My life has been transformed . . . wow

I was introduced to Scrivener back in June when, being a curious soul, I was attracted by the corkboard on a chum’s Mac in a press conference. He took five minutes to show me the basics and, as soon as I got back to the press office, I downloaded it onto my Macbook, paid for it, and have been using it ever since . . . When I got home from Dusseldorf I even upgraded my old G4 to Tiger so I could install Scrivener, and it’s been responsible for my change-over completely from PC to Mac in my office – to the point that I even bought a new biscuit tin (Mac Mini) and a well-specced iMac and kicked Windows into touch. The thought of having to use Word again was simply too depressing.

I’m not sure how I managed to write anything sensible at all before having this magic little program. I’m not a novelist but I churn out mainly magazine articles and reports. Its logical structure is a pure delight; no longer do I have to fiddle about with dozens of windows all containing elements for the same set of documents. I love the way I can drag PDFs in for reference, too, and I’m sure I haven’t discovered half Scrivener’s features yet. Currently I’m producing an e-learning course and, without Scriv, it would be a total nightmare.

My only wishes are that it could share stuff across my network (I tend to wander from room to room when I’m working) and that there could be an online option, like Google docs . . .

I would have paid far more for this product – in fact, before I spotted the licence options, I’d already bought all my copies and I don’t mind in the least. It’s a very small sum to pay for a wonderful bit of software. Thank you!

If you have installed Leopard on your networked machines, it’s easy to share Scrivener projects. But I recommend that you ZIP the project first, before sending to the remote machine. Each project consists of multiple RTF files, which take a long time for the Finder to copy. Add something distinctive to the ZIP file name, to distinguish versions. Or use Scrivener’s File: Backup Project to… command, which adds a date and time stamp to each filename. For online saving, I backup my ZIP files to MobileMe; others here are using DropBox and various online servers. Welcome to Scrivener, and glad you like it!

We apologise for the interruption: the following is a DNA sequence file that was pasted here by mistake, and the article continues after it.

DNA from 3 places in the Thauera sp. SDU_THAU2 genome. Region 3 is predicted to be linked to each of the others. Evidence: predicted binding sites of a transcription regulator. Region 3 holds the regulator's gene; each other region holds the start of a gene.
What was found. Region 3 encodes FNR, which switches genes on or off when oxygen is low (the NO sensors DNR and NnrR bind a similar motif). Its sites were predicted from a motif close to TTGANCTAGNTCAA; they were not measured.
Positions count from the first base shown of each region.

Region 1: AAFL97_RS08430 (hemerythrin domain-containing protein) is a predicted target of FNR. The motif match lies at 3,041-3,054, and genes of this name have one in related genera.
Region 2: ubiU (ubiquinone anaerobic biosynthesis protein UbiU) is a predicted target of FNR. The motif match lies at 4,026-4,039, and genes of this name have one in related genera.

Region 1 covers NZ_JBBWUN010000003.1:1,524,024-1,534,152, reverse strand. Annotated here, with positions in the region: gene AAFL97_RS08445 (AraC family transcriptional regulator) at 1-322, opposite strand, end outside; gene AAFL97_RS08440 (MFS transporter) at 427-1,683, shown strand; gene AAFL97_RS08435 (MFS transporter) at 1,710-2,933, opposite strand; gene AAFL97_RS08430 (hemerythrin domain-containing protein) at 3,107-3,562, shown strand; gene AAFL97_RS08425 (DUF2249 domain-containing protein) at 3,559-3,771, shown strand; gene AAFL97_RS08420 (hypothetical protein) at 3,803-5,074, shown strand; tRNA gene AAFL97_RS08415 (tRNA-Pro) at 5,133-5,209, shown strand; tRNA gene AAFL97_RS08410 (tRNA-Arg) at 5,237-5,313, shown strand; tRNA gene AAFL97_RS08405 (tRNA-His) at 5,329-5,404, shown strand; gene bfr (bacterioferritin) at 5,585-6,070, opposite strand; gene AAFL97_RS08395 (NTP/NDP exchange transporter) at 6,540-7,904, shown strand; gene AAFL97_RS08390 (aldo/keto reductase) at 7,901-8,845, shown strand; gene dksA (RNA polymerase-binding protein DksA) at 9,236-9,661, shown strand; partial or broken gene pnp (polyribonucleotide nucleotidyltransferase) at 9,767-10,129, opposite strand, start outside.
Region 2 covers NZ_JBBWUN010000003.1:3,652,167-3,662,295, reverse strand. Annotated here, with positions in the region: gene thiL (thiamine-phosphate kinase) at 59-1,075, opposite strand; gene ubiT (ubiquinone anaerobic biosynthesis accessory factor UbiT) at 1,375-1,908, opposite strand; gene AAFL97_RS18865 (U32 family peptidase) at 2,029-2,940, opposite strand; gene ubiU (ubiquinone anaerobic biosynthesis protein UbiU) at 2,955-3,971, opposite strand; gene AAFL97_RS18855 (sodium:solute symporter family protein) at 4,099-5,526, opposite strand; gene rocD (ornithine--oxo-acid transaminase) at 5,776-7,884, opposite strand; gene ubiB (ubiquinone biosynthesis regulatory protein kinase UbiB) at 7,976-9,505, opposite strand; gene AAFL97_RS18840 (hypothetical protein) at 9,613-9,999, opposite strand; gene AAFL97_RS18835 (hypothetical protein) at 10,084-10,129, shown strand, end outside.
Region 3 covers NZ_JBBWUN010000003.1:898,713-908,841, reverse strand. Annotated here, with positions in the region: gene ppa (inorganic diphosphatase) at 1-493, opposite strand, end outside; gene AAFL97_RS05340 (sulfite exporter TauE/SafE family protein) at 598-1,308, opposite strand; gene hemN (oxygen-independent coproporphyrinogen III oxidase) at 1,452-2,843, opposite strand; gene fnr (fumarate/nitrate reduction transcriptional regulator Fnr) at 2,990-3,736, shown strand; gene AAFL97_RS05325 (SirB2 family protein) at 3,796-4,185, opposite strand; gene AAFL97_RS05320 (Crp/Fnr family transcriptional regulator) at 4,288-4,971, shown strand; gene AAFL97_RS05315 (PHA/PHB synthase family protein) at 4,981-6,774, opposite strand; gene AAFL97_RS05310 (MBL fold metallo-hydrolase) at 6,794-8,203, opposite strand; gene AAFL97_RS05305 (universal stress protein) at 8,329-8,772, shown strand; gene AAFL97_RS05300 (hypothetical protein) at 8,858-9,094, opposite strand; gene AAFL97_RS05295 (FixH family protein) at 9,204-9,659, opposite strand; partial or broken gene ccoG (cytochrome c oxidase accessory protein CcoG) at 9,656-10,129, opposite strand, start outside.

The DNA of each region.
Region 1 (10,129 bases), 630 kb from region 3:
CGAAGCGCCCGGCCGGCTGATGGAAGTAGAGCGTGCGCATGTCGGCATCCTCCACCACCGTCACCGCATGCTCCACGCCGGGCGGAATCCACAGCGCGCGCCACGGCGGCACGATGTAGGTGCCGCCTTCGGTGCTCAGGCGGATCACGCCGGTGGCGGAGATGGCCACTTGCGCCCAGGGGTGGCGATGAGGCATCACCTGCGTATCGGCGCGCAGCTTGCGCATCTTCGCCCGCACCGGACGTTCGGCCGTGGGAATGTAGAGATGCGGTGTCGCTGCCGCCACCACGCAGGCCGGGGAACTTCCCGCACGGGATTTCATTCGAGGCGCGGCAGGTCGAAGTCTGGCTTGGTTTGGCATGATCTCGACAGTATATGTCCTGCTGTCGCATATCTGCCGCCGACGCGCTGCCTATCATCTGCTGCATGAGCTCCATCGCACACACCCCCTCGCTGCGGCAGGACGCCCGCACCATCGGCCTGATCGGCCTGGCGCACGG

Thank you – I shall go and meddle, having just upgraded the Macbook from stripes to spots . . .

I was was just doing a quick browse. I glanced at the tittle of the thread, and thought it said [size=150]

…I thought to myself, “Well!! Im having some of that! :open_mouth: What`s going on here!” Then I re-read. :frowning:


How do you upload a zipped Scrivener project to MobileMe so that you can actually retrieve it again?



I use the Finder: Go: iDisk: My iDisk command.
I store the files in my Documents folder on the iDisk.
Just drag and drop a ZIP file to upload or download.
Upload from the desktop, download to the laptop.
Or reverse, depending on which is the latest file.

You setup your MobileMe login and preferences in
System Preferences: Internet & Network: MobileMe
Then Sign In to your Account, and you’re good to go.